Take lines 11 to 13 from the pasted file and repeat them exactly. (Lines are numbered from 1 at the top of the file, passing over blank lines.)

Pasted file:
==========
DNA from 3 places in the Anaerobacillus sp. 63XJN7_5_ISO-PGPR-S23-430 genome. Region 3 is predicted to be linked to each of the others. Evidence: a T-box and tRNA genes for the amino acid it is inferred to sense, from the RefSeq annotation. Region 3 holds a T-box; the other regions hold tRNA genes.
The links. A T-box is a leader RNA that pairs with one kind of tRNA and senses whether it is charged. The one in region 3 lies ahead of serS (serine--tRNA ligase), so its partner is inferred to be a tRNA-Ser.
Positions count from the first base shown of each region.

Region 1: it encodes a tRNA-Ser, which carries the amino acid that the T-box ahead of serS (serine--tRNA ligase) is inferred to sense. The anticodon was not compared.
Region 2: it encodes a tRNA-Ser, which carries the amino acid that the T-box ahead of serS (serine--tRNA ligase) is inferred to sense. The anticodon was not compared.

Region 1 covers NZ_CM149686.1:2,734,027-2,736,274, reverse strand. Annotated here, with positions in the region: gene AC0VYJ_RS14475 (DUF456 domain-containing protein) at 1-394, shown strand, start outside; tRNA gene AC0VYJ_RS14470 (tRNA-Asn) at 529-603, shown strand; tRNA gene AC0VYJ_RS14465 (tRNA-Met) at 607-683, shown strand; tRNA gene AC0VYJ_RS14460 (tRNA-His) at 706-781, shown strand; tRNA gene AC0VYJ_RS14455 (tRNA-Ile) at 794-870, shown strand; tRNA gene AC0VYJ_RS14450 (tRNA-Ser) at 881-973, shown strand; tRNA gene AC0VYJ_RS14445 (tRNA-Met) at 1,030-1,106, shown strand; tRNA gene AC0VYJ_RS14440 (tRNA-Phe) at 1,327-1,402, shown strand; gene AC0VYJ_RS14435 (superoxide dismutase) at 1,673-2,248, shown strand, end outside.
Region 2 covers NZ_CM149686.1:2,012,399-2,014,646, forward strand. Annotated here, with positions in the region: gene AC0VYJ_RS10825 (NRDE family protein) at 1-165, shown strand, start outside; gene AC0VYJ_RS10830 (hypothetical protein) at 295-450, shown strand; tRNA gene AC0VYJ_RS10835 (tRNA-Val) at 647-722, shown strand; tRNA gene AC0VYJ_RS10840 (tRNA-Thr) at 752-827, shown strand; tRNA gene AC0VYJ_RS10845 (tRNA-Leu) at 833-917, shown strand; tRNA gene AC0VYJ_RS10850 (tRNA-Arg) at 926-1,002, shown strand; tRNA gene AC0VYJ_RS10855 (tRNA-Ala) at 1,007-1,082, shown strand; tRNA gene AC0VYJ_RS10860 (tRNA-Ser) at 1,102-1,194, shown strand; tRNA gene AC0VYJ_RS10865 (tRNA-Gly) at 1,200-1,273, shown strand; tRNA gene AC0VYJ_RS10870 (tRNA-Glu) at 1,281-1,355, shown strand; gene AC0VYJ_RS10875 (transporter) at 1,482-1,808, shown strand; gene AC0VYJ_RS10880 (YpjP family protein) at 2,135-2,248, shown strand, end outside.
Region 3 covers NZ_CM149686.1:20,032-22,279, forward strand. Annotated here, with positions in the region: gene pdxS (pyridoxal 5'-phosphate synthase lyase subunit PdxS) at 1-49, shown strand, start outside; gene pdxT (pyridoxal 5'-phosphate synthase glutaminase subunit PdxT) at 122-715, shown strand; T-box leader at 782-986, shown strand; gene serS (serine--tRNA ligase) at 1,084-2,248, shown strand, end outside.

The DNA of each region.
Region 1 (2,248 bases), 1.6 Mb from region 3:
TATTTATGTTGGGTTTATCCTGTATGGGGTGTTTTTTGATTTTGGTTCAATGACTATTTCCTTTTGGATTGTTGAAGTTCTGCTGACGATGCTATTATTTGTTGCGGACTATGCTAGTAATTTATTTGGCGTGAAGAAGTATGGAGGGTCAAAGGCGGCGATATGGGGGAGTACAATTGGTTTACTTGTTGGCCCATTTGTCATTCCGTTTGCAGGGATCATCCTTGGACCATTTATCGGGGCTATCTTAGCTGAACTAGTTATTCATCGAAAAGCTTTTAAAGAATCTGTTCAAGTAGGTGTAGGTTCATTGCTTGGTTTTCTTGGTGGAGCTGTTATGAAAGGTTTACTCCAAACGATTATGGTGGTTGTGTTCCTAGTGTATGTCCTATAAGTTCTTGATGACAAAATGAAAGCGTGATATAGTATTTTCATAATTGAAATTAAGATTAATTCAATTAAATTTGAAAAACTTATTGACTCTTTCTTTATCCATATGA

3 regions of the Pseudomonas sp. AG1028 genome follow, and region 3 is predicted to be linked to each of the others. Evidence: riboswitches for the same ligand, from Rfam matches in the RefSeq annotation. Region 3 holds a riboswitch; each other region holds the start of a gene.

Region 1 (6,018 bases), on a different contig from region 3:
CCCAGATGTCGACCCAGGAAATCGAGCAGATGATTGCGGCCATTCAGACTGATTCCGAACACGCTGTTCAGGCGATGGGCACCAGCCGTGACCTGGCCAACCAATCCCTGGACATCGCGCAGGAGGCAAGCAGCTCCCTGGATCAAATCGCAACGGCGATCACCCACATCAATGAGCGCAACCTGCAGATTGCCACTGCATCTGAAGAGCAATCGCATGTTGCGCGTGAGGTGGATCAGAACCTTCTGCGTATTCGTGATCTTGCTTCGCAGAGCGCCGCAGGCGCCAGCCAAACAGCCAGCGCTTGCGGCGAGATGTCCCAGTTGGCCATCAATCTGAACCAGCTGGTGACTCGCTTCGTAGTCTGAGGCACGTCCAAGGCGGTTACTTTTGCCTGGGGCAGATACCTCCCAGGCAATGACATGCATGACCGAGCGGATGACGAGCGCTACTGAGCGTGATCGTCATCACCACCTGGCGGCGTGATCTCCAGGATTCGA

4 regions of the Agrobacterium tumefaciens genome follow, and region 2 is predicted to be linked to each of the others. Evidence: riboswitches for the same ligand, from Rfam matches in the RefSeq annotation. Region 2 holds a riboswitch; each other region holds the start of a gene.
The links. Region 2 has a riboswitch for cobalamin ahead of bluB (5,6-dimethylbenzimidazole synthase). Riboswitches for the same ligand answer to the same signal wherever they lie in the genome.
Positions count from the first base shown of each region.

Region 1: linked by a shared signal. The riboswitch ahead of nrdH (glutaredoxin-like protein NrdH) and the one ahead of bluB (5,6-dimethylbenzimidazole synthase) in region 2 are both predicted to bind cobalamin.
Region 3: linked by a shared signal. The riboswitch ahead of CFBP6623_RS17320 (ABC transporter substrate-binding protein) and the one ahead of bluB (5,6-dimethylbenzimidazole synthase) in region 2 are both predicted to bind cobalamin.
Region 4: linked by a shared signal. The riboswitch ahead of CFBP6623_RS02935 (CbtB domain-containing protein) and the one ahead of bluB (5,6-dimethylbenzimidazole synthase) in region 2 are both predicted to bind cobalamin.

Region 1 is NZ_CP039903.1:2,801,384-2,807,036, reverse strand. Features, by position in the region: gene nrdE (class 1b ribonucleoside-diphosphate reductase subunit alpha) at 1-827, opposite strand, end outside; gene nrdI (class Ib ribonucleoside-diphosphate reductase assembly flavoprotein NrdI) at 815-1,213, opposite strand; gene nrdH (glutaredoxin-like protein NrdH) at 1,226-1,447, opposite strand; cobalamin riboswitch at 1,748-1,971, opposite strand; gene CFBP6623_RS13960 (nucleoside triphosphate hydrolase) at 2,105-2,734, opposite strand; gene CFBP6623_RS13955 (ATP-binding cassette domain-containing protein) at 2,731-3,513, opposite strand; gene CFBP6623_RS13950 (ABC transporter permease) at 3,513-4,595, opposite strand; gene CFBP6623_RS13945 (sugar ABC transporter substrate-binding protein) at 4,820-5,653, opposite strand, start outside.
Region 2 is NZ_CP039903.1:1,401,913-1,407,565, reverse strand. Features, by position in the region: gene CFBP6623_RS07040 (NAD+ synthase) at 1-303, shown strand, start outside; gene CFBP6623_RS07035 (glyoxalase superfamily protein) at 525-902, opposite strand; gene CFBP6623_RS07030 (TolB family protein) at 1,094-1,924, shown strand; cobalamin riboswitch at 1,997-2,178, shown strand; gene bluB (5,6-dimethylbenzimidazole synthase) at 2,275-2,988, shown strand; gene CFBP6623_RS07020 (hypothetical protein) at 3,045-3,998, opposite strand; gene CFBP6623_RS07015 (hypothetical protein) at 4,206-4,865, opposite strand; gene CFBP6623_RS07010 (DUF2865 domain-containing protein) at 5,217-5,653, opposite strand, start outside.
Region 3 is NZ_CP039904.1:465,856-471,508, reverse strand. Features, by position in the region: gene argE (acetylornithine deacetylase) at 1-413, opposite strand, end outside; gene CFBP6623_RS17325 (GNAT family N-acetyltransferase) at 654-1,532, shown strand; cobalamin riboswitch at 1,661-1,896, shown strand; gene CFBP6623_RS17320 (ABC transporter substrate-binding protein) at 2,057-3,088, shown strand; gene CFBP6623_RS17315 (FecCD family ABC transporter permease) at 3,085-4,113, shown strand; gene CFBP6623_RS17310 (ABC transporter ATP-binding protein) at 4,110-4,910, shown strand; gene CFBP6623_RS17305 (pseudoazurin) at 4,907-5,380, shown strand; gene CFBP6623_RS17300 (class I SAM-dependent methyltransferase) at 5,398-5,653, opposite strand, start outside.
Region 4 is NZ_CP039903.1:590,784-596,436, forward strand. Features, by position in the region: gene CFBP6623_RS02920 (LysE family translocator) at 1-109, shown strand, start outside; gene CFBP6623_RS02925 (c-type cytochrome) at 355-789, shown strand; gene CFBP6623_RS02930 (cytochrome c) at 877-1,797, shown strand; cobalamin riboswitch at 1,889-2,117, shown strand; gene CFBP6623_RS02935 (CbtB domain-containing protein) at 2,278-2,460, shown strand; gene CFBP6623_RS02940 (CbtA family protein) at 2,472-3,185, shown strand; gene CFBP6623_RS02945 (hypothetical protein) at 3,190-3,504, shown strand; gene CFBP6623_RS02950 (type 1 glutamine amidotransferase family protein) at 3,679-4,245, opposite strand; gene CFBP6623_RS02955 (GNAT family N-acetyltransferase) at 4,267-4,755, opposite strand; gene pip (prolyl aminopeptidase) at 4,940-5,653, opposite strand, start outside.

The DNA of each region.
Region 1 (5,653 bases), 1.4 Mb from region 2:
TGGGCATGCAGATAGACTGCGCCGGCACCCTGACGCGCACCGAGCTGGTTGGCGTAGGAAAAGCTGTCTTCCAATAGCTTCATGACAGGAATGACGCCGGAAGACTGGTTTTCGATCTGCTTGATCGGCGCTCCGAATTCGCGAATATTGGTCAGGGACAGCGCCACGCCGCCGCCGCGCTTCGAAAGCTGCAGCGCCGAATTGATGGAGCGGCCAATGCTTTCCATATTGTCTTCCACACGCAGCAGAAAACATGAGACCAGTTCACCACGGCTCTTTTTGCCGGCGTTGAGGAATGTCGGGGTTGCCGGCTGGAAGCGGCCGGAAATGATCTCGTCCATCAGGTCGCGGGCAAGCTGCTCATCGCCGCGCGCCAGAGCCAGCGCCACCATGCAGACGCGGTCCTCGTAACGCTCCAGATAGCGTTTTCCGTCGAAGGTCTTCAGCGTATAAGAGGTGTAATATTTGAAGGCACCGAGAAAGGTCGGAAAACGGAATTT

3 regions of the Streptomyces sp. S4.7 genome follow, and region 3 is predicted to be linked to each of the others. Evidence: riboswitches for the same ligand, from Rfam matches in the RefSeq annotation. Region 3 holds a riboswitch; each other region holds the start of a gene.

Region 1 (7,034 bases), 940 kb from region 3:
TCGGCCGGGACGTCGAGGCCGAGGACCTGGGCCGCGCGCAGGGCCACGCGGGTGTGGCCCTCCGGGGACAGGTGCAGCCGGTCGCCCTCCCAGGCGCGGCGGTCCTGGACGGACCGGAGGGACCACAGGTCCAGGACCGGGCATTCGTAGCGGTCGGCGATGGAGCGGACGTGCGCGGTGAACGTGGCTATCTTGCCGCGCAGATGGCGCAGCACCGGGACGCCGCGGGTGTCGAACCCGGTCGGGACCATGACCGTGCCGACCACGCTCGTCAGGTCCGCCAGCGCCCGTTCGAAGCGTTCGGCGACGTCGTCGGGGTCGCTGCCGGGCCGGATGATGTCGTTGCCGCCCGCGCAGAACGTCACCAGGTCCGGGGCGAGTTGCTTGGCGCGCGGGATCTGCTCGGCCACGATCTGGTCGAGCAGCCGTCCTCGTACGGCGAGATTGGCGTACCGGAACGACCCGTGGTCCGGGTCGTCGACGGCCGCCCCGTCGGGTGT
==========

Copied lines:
TATTTATGTTGGGTTTATCCTGTATGGGGTGTTTTTTGATTTTGGTTCAATGACTATTTCCTTTTGGATTGTTGAAGTTCTGCTGACGATGCTATTATTTGTTGCGGACTATGCTAGTAATTTATTTGGCGTGAAGAAGTATGGAGGGTCAAAGGCGGCGATATGGGGGAGTACAATTGGTTTACTTGTTGGCCCATTTGTCATTCCGTTTGCAGGGATCATCCTTGGACCATTTATCGGGGCTATCTTAGCTGAACTAGTTATTCATCGAAAAGCTTTTAAAGAATCTGTTCAAGTAGGTGTAGGTTCATTGCTTGGTTTTCTTGGTGGAGCTGTTATGAAAGGTTTACTCCAAACGATTATGGTGGTTGTGTTCCTAGTGTATGTCCTATAAGTTCTTGATGACAAAATGAAAGCGTGATATAGTATTTTCATAATTGAAATTAAGATTAATTCAATTAAATTTGAAAAACTTATTGACTCTTTCTTTATCCATATGA

3 regions of the Pseudomonas sp. AG1028 genome follow, and region 3 is predicted to be linked to each of the others. Evidence: riboswitches for the same ligand, from Rfam matches in the RefSeq annotation. Region 3 holds a riboswitch; each other region holds the start of a gene.

Region 1 (6,018 bases), on a different contig from region 3: